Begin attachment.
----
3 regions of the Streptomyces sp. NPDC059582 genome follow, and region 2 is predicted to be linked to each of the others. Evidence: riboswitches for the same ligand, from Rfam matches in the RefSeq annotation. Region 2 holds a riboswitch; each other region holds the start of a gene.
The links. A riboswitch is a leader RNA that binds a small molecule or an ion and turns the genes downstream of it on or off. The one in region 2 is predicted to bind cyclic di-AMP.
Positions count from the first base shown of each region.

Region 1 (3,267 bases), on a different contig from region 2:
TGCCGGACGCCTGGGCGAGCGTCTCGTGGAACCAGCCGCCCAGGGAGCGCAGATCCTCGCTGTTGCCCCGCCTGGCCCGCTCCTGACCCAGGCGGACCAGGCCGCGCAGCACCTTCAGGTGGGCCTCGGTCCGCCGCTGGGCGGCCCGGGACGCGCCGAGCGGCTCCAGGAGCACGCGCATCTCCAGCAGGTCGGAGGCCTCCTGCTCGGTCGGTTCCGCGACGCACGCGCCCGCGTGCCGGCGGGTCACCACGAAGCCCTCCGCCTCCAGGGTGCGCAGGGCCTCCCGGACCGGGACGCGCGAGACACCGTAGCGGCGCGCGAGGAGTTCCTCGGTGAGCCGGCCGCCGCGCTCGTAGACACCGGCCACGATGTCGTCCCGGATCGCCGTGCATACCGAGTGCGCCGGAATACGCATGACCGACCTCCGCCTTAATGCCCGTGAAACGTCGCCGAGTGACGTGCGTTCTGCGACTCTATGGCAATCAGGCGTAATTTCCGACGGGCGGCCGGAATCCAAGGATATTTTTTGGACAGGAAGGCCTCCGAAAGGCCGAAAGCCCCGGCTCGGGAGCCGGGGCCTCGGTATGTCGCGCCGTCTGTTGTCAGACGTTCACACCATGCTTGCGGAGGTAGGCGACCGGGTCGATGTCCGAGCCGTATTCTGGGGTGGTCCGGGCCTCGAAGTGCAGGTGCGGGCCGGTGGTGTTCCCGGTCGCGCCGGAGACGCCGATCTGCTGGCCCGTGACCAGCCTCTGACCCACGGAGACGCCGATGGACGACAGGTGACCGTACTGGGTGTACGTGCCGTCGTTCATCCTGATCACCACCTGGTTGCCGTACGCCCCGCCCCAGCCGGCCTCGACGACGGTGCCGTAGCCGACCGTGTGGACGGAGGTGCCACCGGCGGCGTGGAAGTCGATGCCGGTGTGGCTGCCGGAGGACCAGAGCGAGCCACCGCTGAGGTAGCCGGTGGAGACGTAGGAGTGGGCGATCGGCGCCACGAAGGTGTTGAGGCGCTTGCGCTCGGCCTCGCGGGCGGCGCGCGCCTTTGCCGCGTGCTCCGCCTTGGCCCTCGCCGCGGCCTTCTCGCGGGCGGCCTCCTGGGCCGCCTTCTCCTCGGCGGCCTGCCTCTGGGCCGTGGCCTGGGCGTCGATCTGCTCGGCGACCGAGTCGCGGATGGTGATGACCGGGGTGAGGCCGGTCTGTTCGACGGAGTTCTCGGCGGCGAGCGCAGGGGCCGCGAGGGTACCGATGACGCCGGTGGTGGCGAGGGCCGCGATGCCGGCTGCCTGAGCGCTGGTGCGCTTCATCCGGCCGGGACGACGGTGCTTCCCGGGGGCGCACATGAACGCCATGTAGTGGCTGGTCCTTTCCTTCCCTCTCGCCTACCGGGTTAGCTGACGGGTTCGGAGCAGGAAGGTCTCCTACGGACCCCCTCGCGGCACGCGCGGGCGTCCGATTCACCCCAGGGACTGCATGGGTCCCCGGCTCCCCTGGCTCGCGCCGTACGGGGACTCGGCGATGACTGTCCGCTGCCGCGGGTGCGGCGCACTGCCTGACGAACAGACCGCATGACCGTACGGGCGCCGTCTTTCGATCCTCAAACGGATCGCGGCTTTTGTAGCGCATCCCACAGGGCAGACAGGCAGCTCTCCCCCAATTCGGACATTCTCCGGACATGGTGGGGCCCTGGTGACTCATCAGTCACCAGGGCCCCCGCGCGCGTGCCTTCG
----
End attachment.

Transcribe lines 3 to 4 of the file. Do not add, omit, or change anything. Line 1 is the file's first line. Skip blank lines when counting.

Positions count from the first base shown of each region.

Region 1 (3,267 bases), on a different contig from region 2: